Health and Human Rights

Paul Farmer’s final chapter discusses how health care is an economic and human right, and that HIV/AIDS has become a major catalyst to the modern health and human rights movement. A group of displaced people in Haiti become infected with the virus after working as prisoners in Port Au Prince, unfortunately,  individual suffering is ignored when attention is only given to what will gain one more power. Paul Farmer describes that healthcare should be treated as a Human Right and should be addressed through the integration of treatment and prevention.

Without attention paid towards human rights, many cultural minority groups have the possibility of becoming victims of genocide. Many incidences, such as the Native America genocide, Nazi Imperialism, Aboriginal genocide and more did not focus on the human rights and unforgiving power structure against the minority, exoticizing them as sub-humans.

The director of the Genocide and Human Rights University program discusses a course in which one can take to educate themselves and be more aware of the social aspects that lead to genocide, and how we can prevent it. It will help one discuss the psychological effects for the survivors and how we can understand the framework of it to save millions of other lives.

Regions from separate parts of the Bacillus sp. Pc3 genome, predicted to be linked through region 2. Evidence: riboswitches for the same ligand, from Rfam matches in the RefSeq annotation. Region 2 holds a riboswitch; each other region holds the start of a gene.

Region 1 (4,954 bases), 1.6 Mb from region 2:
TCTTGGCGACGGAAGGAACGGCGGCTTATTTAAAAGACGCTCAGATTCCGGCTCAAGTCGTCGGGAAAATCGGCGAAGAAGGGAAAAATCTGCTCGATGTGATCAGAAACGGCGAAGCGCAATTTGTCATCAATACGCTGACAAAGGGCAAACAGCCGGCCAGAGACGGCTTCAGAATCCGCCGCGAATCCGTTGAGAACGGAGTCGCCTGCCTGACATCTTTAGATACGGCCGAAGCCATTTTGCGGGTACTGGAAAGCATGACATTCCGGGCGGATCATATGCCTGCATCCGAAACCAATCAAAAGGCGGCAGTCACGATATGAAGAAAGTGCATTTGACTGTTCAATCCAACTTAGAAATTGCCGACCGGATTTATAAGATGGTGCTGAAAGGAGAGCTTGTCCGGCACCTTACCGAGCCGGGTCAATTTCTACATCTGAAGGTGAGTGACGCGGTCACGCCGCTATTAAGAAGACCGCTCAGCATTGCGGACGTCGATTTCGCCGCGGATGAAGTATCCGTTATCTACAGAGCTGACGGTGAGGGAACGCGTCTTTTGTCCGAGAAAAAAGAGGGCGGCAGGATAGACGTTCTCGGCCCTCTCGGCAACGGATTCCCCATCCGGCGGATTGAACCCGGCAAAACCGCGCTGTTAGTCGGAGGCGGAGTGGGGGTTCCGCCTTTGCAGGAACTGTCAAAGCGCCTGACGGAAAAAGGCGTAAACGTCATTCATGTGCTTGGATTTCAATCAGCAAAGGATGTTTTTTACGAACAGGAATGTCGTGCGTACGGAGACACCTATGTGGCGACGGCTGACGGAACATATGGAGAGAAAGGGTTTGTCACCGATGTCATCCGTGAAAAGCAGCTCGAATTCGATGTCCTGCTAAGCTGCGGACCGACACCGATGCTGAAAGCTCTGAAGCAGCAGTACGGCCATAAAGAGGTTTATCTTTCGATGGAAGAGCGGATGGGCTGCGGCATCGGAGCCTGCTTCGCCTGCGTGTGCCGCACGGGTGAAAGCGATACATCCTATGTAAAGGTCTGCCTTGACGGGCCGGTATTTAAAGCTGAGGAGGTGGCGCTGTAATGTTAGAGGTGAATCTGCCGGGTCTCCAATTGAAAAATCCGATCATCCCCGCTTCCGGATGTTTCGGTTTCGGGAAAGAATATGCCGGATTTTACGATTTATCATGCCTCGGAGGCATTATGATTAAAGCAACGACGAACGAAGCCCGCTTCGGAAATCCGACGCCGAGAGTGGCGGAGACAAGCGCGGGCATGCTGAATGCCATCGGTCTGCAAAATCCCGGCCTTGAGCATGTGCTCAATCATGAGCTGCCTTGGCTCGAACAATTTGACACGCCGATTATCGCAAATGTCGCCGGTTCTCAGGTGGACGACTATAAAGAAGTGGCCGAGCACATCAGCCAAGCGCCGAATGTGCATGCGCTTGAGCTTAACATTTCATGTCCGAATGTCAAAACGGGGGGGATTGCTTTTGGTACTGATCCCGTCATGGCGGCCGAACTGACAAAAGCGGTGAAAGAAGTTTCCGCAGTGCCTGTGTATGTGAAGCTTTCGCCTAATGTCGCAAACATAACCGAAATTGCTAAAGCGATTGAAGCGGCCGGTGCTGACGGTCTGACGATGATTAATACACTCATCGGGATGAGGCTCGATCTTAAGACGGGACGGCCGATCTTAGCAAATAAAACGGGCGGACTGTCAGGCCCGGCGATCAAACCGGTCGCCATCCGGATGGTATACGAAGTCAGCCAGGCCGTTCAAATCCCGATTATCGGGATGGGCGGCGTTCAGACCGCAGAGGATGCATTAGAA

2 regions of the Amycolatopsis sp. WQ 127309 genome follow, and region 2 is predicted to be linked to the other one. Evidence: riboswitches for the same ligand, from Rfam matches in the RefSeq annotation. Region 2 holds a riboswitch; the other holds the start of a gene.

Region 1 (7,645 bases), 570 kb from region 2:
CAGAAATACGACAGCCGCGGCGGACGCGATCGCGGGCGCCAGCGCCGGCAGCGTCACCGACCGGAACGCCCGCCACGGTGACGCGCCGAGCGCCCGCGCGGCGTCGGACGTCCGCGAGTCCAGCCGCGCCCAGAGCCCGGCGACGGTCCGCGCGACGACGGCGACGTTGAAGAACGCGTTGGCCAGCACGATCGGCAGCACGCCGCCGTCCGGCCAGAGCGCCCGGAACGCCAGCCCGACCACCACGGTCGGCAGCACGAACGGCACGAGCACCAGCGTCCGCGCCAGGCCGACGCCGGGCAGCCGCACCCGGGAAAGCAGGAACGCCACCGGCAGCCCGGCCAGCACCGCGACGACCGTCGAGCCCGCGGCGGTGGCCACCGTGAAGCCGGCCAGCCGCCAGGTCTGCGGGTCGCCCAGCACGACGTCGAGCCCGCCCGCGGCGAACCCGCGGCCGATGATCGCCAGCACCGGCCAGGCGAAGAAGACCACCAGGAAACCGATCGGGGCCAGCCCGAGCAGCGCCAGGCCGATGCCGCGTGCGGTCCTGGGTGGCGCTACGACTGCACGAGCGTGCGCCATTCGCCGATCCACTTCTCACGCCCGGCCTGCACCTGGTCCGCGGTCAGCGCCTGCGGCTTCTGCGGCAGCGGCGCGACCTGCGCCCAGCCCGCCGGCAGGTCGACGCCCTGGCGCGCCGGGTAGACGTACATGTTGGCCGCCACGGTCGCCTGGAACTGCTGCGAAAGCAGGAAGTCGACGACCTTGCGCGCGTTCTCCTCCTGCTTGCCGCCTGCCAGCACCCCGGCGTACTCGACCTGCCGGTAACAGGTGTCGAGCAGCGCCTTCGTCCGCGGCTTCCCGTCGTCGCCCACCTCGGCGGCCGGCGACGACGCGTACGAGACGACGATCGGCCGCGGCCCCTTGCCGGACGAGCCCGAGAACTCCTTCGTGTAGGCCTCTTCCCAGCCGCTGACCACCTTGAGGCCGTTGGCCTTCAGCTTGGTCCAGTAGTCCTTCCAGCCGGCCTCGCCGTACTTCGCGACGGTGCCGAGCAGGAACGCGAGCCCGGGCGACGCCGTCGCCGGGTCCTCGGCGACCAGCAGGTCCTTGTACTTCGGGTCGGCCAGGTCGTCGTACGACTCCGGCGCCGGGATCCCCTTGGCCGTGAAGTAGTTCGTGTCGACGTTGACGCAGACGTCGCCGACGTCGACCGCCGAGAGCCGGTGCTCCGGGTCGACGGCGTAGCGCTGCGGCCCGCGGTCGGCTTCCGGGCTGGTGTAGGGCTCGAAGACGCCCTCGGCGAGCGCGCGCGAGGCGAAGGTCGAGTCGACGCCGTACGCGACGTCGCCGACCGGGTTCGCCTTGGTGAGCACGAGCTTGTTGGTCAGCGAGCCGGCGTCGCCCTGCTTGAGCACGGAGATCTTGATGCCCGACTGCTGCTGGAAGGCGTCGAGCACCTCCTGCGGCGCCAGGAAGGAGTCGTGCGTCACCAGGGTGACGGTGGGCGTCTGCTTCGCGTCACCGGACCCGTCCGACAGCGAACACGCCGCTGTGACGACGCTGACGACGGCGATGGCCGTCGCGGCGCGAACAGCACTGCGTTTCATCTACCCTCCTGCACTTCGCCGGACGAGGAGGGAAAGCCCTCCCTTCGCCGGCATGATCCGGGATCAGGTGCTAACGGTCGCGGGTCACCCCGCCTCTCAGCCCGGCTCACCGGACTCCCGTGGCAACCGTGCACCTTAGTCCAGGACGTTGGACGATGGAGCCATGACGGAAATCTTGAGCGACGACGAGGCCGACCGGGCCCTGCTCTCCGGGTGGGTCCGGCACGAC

2 responses

  1. gslldhernandez

    I didn’t even know there was such a thing as genocide studies, but that really sounds like a great way to get the information out there. Before this class I didn’t know much about genocides or that there have been so many, and I definitely think that awareness is the first step in prevention.

    March 15, 2012 at 4:34 am

  2. I think it’s really awesome that there exists an opportunity out there to study genocide as sa course. It would be something that I would definitely be interested in learning more about. Aside from that, however, I agree that many populations are at risk of being involved in a genocide if something is not done about human healthcare rights. In human rights, I think exoticization is an ever-existing concept, and certain groups get limited access to healthcare because they are not seen as fully human or are just put in a different category all together, seen as not worth of the available treatment. This can be seen from the Russian prisoners mentioned at the beginning of this chapter.

    March 15, 2012 at 6:31 am

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